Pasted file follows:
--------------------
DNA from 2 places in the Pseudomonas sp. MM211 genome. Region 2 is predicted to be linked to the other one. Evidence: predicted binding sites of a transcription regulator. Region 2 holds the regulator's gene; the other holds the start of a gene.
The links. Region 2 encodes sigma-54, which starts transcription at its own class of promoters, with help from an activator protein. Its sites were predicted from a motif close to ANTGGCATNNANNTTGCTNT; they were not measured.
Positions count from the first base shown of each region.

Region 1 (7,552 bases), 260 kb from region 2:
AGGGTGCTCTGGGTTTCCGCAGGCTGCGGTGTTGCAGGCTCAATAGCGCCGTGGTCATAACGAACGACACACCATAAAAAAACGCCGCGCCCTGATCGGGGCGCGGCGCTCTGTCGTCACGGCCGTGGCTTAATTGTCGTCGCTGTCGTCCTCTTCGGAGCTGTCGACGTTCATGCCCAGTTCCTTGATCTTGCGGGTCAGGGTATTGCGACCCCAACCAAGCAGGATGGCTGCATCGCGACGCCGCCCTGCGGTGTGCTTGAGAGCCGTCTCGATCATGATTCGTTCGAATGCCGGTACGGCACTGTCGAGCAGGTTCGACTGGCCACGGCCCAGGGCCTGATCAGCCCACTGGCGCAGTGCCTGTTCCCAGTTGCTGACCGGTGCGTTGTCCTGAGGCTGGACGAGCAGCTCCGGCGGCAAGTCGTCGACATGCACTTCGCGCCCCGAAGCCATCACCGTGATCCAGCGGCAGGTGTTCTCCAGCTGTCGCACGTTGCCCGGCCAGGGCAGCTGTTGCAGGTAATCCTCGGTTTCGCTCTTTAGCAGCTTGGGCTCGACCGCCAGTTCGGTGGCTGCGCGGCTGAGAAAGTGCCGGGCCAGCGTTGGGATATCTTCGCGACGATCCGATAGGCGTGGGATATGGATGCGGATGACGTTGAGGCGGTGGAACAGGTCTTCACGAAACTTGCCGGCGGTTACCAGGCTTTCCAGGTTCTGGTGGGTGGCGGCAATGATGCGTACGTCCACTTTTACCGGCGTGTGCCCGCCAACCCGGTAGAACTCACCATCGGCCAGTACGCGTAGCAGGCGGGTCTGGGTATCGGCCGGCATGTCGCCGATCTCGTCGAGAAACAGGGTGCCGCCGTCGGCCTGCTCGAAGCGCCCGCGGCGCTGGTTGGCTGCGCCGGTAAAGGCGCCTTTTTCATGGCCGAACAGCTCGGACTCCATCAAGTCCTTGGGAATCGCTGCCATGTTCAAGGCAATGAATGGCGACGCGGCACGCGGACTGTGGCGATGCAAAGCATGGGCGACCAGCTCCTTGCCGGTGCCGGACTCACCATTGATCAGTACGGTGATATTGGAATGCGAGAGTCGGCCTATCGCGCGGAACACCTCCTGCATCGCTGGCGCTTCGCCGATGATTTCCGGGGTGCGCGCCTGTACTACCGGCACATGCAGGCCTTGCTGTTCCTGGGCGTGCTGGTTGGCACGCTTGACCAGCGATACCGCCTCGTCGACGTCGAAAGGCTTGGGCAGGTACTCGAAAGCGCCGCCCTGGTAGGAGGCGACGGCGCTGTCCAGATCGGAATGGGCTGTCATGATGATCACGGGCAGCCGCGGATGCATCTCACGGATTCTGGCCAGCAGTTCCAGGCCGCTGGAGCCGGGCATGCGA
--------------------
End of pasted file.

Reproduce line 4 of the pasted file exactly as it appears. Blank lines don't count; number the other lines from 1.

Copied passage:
Region 1 (7,552 bases), 260 kb from region 2: